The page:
It was all due to cheap rooms and free government money.
    Wynn and others raised the rates and the problem went away.

  2. For me while the press release was well said by Mr Parker he is also one large part of the problem
    He has contributed to making Americans team members and passengers miserable
    Uh need a list?
    Certainly many factors @ the end of the day
    As an Excec Plat who is about to throw in the towel I have been tortured by Mr Parker’s general unacceptable policies despite years of promises to improve.While violence is never acceptable ever the anger is there unless you live in the Parker world bubble 😉

  3. Airlines should have implemented
    no fly lists from the beginning AND cross-pollinated with other airlines.
    What, a couple thousand names?
    Out of millions? Like spitting in the ocean. You come into my business, punch one of my employees and you are NEVER getting back in. I’ve never understood the airlines flaccidness on this issue. I know one thing: I am never darkening
    SpiriXXX, er, Americans door…..

  4. A tad racist, you think? Those low quality people you turn your nose up at who have the audacity to buy tickets based on lower price generally ain’t from Norway. Gary = Buffon

  5. It certainly does not diminish the stressful environment to be packed into coach like sardines, with the most uncomfortable seats ever invented, and nothing to do for those who don’t read. Welcome to AA!

    However, to immediately improve the trashy attitude of those bus-type travelers:

    1-Tickets should carry a bold statement that mis-conduct and fighting, particularly attacking a member of the flight crew, will trigger immediate arrest and prosecution.
    2-If the situation warrants a delay, the flight will be diverted and the individual assailant(s) will be arrested by local police. Also, all costs for the diversion will be passed onto the assailant.
    3-Inform the assailant(s) they will will be prosecuted to the fullest extent of the law; denied any opportunity to simply plead down and pay a fine.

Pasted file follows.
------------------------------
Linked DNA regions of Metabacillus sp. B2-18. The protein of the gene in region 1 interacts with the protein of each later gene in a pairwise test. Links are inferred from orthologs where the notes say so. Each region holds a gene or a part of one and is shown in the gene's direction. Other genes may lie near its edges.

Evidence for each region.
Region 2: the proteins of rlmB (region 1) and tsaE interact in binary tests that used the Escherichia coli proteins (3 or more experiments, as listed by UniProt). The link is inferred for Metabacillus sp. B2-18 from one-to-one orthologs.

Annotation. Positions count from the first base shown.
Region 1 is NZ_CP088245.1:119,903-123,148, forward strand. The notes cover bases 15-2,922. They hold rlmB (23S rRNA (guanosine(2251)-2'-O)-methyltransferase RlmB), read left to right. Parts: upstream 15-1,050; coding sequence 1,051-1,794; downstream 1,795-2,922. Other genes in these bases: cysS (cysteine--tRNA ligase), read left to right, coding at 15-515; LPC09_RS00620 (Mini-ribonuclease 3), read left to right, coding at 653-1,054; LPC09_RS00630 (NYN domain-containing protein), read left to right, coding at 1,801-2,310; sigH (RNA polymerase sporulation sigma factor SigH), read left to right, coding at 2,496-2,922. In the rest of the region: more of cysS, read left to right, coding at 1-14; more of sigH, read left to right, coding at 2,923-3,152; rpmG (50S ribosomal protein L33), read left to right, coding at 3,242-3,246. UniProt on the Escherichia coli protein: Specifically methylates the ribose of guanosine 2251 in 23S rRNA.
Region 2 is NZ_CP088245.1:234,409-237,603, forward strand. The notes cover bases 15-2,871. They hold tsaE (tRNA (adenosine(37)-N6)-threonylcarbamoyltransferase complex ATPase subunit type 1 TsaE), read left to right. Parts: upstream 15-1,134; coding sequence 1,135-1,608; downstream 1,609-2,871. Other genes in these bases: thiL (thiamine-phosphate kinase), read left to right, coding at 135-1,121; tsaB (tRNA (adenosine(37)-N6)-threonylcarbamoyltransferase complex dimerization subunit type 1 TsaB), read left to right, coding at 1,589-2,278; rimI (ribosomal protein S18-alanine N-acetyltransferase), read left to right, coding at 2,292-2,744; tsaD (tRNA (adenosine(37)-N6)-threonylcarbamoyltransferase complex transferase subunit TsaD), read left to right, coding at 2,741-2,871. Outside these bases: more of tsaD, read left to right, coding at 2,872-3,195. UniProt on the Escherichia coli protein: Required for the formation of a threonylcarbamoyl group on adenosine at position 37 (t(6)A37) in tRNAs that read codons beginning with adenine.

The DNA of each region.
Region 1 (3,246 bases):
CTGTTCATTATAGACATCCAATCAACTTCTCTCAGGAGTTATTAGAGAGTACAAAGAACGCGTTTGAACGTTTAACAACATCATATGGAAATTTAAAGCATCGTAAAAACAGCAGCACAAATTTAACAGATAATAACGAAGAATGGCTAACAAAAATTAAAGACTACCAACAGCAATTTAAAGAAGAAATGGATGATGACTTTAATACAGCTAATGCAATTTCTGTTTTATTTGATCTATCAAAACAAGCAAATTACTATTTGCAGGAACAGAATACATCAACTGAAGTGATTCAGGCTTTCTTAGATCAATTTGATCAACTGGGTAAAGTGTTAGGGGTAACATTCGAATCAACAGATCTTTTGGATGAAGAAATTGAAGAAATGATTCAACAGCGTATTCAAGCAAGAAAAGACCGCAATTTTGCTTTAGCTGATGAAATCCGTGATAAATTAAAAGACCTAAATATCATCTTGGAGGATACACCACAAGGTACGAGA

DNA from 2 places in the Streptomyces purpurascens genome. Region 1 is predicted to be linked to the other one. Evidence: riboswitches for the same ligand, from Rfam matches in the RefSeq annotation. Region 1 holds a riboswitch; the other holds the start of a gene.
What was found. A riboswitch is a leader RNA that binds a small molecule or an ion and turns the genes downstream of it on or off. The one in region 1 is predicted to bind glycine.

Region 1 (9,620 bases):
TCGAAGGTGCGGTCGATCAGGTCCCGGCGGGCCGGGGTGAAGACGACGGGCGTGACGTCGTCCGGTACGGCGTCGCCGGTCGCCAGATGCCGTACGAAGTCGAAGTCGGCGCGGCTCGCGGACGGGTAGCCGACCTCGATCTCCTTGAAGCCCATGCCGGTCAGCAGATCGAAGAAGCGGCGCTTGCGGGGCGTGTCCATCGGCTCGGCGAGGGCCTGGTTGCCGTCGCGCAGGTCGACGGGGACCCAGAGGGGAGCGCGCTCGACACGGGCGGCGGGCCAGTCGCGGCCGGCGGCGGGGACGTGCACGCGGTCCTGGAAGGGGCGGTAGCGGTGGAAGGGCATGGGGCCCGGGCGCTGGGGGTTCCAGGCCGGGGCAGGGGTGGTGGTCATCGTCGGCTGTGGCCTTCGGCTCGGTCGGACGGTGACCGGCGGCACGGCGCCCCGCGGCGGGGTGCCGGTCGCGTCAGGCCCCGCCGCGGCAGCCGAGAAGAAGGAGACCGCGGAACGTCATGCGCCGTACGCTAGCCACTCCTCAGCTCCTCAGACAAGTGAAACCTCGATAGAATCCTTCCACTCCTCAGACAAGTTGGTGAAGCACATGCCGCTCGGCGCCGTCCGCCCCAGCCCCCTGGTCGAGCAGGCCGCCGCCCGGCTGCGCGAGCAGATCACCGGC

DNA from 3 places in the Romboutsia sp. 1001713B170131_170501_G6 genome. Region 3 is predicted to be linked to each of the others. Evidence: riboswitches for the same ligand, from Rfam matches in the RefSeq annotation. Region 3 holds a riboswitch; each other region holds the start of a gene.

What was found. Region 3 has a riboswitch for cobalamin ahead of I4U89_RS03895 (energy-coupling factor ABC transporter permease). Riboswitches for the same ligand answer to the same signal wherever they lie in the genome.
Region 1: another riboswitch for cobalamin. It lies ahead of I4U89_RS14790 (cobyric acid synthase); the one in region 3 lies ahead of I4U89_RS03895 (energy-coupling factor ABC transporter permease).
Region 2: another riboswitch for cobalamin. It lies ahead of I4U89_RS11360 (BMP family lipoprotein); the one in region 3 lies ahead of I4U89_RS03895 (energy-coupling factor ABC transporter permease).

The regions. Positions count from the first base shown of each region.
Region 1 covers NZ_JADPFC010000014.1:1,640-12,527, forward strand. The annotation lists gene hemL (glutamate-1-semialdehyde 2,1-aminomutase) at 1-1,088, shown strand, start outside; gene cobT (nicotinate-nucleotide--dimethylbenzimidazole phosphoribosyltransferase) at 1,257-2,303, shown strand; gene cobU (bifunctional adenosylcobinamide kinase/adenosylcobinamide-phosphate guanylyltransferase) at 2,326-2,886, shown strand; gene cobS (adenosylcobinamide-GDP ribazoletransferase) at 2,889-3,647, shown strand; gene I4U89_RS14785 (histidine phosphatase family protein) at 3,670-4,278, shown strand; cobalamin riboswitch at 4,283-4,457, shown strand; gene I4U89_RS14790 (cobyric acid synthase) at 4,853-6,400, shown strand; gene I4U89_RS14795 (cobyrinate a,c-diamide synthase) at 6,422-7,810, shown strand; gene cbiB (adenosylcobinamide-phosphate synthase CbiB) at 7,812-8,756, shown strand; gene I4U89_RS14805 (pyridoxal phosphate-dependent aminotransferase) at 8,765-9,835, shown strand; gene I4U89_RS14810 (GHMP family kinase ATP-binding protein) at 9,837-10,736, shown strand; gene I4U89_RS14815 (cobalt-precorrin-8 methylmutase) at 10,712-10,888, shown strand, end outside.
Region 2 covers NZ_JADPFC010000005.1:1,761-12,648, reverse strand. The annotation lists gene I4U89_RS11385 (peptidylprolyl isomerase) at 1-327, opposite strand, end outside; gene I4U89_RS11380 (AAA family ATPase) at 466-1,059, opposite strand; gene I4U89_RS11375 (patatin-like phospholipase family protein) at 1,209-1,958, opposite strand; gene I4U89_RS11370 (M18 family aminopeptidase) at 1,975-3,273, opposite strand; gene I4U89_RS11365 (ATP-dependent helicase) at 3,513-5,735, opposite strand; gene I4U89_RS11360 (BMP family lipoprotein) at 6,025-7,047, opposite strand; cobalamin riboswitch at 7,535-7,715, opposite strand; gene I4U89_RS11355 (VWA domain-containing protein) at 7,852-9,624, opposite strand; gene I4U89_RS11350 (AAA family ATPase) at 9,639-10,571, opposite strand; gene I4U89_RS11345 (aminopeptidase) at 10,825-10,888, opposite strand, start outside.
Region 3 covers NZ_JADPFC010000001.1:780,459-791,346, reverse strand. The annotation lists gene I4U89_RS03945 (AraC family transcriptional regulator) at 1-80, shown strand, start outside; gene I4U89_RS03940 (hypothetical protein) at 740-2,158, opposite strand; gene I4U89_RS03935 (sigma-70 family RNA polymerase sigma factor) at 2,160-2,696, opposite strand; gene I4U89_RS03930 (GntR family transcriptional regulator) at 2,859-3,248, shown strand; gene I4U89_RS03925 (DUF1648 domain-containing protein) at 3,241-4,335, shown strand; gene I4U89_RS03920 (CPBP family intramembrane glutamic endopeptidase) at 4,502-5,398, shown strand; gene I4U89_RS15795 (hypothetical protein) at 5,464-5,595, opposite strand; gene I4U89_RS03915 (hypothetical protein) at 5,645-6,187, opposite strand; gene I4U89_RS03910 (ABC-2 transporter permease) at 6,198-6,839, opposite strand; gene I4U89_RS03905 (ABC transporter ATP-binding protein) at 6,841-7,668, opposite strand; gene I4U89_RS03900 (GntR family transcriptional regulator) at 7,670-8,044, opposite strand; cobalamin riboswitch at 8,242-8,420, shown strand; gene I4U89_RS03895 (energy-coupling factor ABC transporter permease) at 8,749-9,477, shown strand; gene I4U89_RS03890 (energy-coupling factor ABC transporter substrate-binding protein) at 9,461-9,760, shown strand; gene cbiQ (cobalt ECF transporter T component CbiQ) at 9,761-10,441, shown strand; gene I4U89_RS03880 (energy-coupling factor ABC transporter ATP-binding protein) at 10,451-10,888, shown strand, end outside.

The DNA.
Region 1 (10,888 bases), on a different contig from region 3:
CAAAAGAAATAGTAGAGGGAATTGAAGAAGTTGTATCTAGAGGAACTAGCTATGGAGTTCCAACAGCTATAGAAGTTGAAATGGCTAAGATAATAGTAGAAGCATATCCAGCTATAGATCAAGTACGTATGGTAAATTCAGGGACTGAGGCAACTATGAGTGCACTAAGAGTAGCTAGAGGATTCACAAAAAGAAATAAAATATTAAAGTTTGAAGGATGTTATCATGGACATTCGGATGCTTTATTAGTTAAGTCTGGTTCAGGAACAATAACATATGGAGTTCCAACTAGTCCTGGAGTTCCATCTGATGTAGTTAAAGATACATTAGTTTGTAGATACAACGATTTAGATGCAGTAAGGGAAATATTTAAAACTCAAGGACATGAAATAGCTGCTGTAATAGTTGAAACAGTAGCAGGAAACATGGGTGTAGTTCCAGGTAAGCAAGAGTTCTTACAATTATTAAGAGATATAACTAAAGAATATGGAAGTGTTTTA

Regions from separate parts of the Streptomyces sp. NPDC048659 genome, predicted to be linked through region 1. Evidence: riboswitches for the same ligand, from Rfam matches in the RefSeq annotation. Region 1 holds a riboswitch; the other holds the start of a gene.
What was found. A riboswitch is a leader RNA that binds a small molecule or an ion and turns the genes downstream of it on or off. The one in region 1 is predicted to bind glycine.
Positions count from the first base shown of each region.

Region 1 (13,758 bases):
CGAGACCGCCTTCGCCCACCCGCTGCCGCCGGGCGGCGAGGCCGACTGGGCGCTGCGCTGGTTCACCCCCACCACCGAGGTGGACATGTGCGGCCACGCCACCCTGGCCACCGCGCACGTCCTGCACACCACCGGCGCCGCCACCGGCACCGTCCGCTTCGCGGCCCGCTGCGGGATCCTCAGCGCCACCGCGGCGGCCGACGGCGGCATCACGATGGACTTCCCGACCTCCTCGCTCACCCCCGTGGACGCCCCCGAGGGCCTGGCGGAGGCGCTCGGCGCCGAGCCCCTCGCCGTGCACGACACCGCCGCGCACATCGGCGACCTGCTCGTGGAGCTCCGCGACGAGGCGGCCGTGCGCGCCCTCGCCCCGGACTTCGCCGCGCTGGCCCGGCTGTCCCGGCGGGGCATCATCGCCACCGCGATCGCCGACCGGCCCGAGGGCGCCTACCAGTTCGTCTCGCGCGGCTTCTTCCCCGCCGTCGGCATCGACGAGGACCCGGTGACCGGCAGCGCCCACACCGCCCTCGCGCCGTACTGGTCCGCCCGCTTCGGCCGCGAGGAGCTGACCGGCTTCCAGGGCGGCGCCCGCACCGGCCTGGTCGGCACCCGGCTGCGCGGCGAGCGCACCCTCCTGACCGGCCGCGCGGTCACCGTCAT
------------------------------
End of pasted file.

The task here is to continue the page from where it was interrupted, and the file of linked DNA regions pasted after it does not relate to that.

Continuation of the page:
4-Such inappropriate people shall be banned for life from that carrier; if they cause an injury to a flight crew member, the FAA will ban them for life from all carriers.

    Interestingly, I witnessed how a similar issue was handled when traveling eastbound through Montana on Amtrak’s “Empire Builder.” When our country was successfully drilling towards energy independence pre Biden, this big galoot on his way to Williston, ND (capitol for oil drilling) entered the dining car looking to feed his drunken stupor with more beer-at 0830. After insulting the steward and other crew, the conductor was prepared for this dude by radioing ahead to have the train make an unscheduled stop at Browning, MT, where multiple local and state police squads were awaiting to pull him off the train. Spending a night in Browning, a small Indian town, had to be a sobering –and costly experience. This is how we deal with mis-conduct on the railroad.

  6. Let’s see if Woke Dougie will put his money where his mouth is and have the balls to remove ALL alcohol from J and F….lol right.
    Also, prosecution? I was told all last year that assaulting authority figures is just a non-violent and justified venting mechanism because of years of systemic oppression and racism….maybe he was feeling oppressed that day because of all of the Asian hate going around. We really should take our time to understand him, how he feels and why he felt he needed to smash the f/a.